If you are anything like me, you are always looking for tools that make your work easier and faster. Readymag is a tool that allows you to create websites, specifically microsites, presentations, magazines and portfolios in a responsive digital format without coding.
The platform is designed for creative professionals who don’t have the knowledgebase or time to create a site from scratch. It is further made for creative because of the format options – microsite, magazine, photo stories, portfolios, presentations – that come with Readymag. And you can create a site and publish it quickly using included design tools. Here’s a look at Readymag and how it works.October 13th, 2014 Posted in Reviews, Software
Today we’re going to take a step back from the digital world and take a look at a real life physical product: Dotgrid.co notebooks. These notebooks are made in the UK and are the work of Callum Chapman, a name you’ll likely recognize from the design community.
Callum has worked hard to create a solid product and I couldn’t be happier with my own Dotgrid.co notebook. Read on to see what they’re all about.December 20th, 2012 Posted in Reviews
Smashing Magazine, one of the most significant forces on the web for all things design and development related, is hitting us with another tome of practical and insightful industry knowledge. The Mobile Book is the latest product of Smashing’s foray into publishing, and it just might be the best one yet.
Read on to see what The Mobile Book is, who it’s for, and why there should be a copy sitting on your shelf as soon as possible.December 12th, 2012 Posted in Reviews
Print design is an entirely different beast than web design and it comes with its own set of unique challenges. You might think it sounds simple, but the knowledge required to pull off print jobs with a high degree of success is staggering. You have to understand how different inks will be affected by various types of paper, whether or not small type will be readable in the color that you’ve set it, how to set up your file properly for commercial printers, and a lot more.
Whether you’re a seasoned print pro or a complete beginner, it’s actually pretty easy to screw up a print job, and unlike digital design, there’s no undo or simple updates. Today we’re going to check out an awesome tool that will help you get it all right the first time around: The Print Handbook.June 14th, 2012 Posted in Reviews
You’ve no doubt seen some buzz about a new book from Jon Duckett titled HTML & CSS: Design and Build Websites. Books on how to build websites are a dime a dozen. They fill entire sections of every book store around while many of us ignore most or all of them in favor of web-based learning.
So what makes this book so different? Why is it gaining so much attention? Does it live up to all of the hype? Read on to find out how Duckett is changing the way we think about web development books and why it’s hands down the best book I’ve ever
read experienced on introductory HTML & CSS.
Twitter launched a radically new layout to users Thursday. The first to see the new look were mobile users through the Twitter iPhone and Android apps. After updating those apps, the new look of Twitter became active on those users’ computers as well. All other users will begin to see the updated Twitter look over the course of several months.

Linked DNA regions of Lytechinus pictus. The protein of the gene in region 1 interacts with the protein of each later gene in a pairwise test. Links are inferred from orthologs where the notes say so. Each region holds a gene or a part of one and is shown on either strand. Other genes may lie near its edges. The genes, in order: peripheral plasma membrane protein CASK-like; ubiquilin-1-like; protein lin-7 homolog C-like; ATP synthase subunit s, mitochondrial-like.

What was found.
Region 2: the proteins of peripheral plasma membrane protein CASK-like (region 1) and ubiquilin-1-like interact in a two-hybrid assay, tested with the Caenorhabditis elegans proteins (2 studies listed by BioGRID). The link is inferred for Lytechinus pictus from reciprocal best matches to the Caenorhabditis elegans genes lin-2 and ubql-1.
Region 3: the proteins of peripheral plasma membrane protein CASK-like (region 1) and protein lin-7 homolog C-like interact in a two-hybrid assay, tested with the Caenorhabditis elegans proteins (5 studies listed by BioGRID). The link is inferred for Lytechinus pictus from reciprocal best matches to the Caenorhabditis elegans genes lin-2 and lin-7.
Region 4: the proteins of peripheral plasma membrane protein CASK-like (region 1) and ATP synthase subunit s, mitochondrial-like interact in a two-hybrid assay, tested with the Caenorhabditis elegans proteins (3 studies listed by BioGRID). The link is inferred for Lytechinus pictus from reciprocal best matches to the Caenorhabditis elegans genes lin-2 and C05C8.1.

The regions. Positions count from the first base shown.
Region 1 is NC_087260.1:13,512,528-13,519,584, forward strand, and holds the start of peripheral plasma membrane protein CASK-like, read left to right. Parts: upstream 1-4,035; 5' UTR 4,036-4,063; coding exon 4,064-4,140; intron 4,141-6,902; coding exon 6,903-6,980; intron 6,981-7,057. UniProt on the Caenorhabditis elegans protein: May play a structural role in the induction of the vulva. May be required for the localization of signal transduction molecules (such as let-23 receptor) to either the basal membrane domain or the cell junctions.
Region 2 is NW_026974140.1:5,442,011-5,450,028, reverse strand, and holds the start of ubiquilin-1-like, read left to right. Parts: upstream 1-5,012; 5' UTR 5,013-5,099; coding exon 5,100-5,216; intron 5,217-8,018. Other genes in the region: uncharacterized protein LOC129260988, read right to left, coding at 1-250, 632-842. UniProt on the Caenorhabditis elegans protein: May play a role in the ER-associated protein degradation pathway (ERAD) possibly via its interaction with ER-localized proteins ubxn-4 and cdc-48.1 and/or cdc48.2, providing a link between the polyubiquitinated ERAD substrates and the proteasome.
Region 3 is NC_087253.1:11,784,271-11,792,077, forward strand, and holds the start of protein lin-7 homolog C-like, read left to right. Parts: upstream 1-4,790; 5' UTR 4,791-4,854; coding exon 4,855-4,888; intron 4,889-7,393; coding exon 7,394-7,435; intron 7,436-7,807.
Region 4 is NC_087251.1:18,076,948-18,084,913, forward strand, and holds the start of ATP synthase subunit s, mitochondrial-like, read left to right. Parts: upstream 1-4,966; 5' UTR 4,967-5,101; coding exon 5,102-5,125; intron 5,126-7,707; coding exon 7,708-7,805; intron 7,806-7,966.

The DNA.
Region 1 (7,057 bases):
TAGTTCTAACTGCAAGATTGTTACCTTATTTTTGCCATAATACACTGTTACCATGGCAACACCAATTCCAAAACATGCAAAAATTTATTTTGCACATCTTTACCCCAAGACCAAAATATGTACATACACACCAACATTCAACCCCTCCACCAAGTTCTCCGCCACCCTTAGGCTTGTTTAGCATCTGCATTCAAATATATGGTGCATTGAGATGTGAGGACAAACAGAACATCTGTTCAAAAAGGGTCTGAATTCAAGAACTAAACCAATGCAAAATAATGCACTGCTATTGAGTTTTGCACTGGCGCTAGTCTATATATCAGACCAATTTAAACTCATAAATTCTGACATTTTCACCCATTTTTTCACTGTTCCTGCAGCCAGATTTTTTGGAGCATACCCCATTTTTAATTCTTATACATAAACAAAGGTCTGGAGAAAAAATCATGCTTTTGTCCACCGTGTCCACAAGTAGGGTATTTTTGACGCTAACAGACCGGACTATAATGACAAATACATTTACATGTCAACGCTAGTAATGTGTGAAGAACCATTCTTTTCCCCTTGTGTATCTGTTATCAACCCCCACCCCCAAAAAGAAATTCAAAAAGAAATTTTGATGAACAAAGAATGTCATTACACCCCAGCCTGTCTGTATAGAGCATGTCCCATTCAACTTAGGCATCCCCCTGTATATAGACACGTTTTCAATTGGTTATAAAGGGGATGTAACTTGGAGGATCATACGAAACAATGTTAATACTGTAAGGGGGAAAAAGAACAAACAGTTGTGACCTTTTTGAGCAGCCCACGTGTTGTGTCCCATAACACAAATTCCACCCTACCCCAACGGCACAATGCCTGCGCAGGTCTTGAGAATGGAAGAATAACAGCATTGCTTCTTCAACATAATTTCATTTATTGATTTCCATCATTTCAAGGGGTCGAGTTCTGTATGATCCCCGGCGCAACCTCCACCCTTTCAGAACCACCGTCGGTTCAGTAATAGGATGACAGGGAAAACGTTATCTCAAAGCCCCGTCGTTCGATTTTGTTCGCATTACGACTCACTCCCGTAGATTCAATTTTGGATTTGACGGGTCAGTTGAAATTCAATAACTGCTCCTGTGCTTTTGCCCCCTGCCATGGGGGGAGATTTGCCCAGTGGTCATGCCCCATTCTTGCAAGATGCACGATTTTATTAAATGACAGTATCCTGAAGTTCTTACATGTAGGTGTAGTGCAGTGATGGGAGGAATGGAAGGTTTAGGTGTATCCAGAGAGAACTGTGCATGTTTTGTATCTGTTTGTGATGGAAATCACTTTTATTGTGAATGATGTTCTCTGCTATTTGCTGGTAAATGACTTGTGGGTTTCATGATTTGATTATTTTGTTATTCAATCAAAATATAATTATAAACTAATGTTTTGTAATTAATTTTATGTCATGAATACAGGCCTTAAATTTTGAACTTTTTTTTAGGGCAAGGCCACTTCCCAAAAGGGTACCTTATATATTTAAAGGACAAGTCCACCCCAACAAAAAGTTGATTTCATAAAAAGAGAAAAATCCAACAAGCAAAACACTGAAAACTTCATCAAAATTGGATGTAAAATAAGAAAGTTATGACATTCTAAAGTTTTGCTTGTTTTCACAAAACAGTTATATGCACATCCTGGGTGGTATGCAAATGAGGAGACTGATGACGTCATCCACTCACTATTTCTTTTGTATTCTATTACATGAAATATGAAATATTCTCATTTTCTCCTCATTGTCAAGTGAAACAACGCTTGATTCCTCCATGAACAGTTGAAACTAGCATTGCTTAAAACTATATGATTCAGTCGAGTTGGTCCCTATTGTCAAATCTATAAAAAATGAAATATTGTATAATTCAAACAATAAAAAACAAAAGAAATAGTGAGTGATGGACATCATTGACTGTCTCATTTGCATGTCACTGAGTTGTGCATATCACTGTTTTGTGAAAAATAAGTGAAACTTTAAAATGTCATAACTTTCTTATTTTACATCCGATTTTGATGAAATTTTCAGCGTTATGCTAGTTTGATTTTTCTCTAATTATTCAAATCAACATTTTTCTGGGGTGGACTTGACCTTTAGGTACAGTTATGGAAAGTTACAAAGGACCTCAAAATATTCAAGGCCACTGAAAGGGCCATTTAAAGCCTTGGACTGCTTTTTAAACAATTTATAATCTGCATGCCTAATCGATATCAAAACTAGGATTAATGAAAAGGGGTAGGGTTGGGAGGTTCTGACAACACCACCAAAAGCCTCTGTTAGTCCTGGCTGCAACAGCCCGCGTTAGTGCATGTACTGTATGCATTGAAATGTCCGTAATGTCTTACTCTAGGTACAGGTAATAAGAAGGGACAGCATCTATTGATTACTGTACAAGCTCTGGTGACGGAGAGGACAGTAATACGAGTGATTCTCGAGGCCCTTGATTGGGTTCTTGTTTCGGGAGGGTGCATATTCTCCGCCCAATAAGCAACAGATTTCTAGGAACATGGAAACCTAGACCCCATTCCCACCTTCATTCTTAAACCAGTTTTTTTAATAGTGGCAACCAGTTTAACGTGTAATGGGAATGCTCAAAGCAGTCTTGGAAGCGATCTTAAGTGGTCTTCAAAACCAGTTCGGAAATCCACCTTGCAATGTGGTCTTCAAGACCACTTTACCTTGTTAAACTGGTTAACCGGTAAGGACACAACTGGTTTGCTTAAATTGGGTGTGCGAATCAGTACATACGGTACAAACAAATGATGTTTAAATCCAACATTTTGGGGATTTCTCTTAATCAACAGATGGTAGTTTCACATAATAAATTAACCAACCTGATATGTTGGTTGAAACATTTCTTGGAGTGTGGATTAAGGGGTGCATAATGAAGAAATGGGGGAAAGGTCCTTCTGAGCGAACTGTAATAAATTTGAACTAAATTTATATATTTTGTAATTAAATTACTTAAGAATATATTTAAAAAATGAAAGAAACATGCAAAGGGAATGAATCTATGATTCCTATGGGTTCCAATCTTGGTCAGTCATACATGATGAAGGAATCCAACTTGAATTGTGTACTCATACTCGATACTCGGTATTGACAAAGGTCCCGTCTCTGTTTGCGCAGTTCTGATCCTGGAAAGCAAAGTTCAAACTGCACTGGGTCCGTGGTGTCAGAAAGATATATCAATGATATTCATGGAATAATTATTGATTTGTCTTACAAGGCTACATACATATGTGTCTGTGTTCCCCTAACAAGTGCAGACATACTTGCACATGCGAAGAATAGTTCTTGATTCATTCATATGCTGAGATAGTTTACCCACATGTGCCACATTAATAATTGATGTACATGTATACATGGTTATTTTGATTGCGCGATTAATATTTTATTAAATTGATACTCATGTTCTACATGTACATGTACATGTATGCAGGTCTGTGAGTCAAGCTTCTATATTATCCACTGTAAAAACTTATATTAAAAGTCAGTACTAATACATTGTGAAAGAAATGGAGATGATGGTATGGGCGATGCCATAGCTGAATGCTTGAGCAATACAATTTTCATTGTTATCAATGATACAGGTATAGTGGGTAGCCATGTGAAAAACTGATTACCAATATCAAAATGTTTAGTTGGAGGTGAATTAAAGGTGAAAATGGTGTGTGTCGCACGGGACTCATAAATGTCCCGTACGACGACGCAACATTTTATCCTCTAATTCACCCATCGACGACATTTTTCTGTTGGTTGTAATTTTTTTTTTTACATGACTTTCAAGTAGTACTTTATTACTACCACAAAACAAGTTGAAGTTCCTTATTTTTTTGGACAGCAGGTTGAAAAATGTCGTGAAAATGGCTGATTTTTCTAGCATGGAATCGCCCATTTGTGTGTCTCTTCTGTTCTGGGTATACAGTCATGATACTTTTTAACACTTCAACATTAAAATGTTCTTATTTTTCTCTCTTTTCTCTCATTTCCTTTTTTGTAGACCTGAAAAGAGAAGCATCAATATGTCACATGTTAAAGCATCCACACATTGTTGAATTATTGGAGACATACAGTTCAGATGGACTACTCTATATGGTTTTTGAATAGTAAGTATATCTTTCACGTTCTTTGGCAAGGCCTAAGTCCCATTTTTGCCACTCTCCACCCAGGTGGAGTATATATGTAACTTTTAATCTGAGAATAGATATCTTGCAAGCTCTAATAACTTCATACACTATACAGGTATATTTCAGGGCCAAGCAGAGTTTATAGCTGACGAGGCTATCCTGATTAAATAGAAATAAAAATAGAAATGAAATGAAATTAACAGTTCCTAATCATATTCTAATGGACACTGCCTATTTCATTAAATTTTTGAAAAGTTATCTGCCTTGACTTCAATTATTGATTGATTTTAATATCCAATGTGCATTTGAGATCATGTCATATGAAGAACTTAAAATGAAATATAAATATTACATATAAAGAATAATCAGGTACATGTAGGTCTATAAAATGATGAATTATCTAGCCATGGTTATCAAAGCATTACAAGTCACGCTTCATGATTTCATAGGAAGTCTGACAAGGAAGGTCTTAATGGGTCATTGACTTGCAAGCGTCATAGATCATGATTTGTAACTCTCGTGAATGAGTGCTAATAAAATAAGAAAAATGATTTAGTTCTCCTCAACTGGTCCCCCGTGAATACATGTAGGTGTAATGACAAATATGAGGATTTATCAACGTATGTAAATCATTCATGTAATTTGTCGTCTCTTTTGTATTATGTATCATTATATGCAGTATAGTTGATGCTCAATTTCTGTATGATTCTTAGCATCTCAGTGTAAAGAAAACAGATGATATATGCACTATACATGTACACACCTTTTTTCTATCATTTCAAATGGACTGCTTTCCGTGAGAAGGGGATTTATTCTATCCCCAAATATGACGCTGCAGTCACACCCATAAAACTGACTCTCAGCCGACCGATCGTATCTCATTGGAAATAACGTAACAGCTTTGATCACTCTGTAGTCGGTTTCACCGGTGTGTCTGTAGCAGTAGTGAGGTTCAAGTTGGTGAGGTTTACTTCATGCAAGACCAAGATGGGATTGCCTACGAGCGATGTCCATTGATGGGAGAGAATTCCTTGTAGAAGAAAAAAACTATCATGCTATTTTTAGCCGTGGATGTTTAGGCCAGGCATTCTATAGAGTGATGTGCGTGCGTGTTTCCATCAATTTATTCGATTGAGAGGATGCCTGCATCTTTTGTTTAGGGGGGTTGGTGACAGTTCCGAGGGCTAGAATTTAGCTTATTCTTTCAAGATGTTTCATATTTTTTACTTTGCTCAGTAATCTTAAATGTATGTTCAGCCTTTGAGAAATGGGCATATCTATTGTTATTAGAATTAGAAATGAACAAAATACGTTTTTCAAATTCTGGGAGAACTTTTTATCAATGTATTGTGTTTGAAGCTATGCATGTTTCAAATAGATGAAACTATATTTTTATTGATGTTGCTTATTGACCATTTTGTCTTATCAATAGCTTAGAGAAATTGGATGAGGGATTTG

The results are mixed. The new look and interface is great for mobile users and the sleek interface is cool. Features on the computer version mix the super-sleek interface with a few bonuses but also a few misses. Pages have more pop but still have the look and feel you would associate with Twitter. The site also rolled out branding pages for companies that have a nice look but could change the organic feel that has brought people to Twitter.
Visually, Twitter has reinvented itself consistently across various platforms. Aside from slight, device-specific tweaks the interface looks the same on the website, on a tablet and on a smartphone (no update for the Mac app as of yet). The biggest plus for designers and other visual professionals is an enhanced use of images to push you toward content. Twitter is starting to define itself as more than just a 140-character platform.December 9th, 2011 Posted in Reviews
Think you know everything there is to know about CSS3? Thing again. Author Peter Gasston just released “The Book of CSS3: A Developer’s Guide to the Future of Web Design“, which takes an in-depth look at all things new to the CSS world.
Is it just another CSS book or a must-have addition to your library? Read on to find out.May 13th, 2011 Posted in Reviews
It’s been over a year since we took a look at Smashing Magazine’s very first publication, and the web industry has come a long way in twelve months. Today, we’re going to offering our thoughts on The Smashing Book #2, hailed as “sharing valuable practical insight into design, usability and coding”.
With a great range of contributors and big steps forward in shipping and physical design, let’s see how Smashing Magazine’s latest release stacks up!March 7th, 2011 Posted in Reviews
When Smashing Magazine first announced the release of their book, I have to confess that I was slightly sceptical. I enjoy their blog regularly, but didn’t really see how the concept would carry across to a book – or what topics it would cover.
I’ve spent a few hours reading through my review copy over the past week, and have been pleasantly surprised. Sven and Vitaly have managed to bring several talented writers on board to help put together a thoroughly interesting read.
This review will walk you through the book’s contents, and outline a few of the chapters I particularly enjoyed!February 5th, 2010 Posted in Reviews